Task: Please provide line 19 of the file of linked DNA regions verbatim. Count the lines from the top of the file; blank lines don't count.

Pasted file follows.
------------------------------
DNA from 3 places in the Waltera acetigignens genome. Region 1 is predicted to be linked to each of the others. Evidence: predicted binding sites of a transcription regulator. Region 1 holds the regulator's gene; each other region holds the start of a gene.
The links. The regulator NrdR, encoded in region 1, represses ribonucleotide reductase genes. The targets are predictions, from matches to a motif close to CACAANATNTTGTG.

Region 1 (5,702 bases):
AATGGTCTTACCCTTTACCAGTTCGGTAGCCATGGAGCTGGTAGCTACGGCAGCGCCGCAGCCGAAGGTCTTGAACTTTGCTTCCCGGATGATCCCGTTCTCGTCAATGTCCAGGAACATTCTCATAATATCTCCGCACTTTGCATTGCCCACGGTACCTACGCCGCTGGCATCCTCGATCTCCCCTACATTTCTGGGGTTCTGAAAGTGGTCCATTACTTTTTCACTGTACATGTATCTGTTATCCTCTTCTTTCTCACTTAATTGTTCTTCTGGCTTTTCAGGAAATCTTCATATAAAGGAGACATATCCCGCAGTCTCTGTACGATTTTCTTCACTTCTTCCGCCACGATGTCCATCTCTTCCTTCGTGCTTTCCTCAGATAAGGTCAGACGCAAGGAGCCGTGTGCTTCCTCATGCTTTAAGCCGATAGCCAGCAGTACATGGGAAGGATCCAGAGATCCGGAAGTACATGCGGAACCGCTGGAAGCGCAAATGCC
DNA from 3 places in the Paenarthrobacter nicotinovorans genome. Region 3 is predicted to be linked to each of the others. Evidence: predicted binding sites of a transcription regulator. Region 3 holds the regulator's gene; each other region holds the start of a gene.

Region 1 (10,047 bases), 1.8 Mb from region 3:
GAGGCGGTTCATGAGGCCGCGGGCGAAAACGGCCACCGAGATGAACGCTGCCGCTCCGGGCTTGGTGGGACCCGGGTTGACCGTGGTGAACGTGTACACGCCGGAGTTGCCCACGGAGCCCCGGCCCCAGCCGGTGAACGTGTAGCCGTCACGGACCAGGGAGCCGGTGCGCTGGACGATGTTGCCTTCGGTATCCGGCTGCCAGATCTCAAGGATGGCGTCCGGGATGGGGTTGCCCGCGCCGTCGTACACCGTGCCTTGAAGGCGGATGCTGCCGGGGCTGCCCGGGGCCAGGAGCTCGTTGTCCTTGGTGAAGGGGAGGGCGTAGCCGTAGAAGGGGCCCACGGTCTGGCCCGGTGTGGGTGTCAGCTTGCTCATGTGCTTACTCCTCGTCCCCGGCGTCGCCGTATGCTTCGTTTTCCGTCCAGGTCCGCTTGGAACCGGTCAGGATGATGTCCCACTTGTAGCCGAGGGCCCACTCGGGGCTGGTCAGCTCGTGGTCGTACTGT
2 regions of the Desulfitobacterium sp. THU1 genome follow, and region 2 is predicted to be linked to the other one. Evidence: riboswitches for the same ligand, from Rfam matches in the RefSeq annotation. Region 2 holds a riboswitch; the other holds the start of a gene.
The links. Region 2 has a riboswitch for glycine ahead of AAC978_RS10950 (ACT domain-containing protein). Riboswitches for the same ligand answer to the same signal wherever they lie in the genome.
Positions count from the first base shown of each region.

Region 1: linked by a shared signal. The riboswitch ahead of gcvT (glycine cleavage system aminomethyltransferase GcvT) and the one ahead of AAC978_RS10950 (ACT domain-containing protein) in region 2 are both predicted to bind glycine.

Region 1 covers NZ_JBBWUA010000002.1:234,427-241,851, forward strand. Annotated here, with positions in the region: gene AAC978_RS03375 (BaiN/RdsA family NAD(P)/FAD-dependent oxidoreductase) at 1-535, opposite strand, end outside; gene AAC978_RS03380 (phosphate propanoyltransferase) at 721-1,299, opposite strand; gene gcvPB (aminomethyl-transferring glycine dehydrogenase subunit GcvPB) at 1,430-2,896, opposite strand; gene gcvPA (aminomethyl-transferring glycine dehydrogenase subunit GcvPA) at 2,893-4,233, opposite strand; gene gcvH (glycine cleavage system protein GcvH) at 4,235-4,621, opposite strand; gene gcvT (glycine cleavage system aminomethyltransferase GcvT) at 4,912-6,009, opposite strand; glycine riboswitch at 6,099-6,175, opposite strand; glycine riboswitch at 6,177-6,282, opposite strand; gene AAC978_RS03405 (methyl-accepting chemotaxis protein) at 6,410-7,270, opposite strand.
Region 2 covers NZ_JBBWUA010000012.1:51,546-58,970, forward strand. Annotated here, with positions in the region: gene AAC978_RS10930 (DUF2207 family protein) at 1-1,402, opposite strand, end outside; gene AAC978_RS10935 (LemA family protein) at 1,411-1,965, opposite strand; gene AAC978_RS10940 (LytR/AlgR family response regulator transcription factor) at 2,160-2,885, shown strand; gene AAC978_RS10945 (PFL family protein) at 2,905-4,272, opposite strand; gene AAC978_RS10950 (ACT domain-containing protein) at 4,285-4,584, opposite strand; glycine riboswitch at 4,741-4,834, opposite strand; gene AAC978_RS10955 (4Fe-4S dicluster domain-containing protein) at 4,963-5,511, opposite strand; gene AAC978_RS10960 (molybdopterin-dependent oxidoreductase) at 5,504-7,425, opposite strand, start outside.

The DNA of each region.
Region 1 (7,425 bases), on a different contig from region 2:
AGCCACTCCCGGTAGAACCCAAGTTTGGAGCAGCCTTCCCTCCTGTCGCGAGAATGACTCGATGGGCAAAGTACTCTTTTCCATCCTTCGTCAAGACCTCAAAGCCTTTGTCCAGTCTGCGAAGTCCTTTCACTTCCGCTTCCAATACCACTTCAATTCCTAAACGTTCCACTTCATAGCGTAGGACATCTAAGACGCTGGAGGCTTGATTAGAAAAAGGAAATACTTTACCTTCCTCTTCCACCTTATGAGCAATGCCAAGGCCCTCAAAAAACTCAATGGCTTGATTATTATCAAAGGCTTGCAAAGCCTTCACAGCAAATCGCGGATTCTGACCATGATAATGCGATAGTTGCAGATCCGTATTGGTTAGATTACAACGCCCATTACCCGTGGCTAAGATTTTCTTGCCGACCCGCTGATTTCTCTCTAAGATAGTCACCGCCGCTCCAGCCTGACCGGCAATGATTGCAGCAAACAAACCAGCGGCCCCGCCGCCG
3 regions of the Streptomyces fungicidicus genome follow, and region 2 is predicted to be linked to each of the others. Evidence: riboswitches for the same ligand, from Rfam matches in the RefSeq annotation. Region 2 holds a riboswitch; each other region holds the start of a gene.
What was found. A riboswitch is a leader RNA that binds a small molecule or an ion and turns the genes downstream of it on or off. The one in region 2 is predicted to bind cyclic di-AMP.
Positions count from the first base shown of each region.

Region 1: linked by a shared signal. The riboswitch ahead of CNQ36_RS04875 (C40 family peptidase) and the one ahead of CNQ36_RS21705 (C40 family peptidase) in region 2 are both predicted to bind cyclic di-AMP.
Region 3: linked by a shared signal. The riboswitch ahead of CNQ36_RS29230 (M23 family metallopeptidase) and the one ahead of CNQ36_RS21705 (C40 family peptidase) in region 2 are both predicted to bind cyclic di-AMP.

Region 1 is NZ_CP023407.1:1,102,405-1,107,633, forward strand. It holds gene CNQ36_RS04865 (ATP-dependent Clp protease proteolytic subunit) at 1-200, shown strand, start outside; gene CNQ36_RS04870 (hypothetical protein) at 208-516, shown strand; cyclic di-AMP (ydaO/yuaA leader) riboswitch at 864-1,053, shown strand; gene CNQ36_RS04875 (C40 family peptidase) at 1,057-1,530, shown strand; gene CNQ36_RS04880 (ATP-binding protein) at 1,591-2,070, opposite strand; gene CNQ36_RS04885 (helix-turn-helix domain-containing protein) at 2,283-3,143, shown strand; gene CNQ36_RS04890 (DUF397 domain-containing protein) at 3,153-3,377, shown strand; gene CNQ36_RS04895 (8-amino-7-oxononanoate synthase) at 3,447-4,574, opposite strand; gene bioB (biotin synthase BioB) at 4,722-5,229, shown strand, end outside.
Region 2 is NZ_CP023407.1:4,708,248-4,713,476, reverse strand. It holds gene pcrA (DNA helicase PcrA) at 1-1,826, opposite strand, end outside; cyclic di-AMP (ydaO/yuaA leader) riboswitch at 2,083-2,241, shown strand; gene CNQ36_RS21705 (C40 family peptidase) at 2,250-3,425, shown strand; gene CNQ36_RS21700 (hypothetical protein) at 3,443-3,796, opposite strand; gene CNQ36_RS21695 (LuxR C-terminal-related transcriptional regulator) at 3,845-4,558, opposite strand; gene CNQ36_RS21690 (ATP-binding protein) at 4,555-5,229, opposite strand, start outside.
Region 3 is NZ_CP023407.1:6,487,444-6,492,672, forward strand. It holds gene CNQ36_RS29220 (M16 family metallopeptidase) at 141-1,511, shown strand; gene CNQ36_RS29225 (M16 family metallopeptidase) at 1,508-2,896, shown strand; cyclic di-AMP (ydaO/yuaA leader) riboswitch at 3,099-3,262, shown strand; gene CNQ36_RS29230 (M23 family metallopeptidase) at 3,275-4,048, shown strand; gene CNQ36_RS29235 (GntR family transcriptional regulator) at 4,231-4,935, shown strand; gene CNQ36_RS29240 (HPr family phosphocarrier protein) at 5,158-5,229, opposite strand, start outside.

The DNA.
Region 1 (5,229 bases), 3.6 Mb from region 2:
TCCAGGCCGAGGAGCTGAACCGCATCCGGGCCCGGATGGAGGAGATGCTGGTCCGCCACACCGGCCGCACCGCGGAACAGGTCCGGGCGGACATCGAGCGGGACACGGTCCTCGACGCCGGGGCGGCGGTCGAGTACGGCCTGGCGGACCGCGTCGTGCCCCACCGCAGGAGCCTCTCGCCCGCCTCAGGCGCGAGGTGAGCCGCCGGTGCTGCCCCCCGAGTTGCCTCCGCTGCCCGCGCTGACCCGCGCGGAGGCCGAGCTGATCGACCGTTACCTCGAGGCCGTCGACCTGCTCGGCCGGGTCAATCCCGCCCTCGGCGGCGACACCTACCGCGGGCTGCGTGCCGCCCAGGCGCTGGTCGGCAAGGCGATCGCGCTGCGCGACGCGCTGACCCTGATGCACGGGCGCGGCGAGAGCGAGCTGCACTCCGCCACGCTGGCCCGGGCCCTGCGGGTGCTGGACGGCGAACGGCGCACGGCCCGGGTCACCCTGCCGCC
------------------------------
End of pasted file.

Positions count from the first base shown of each region.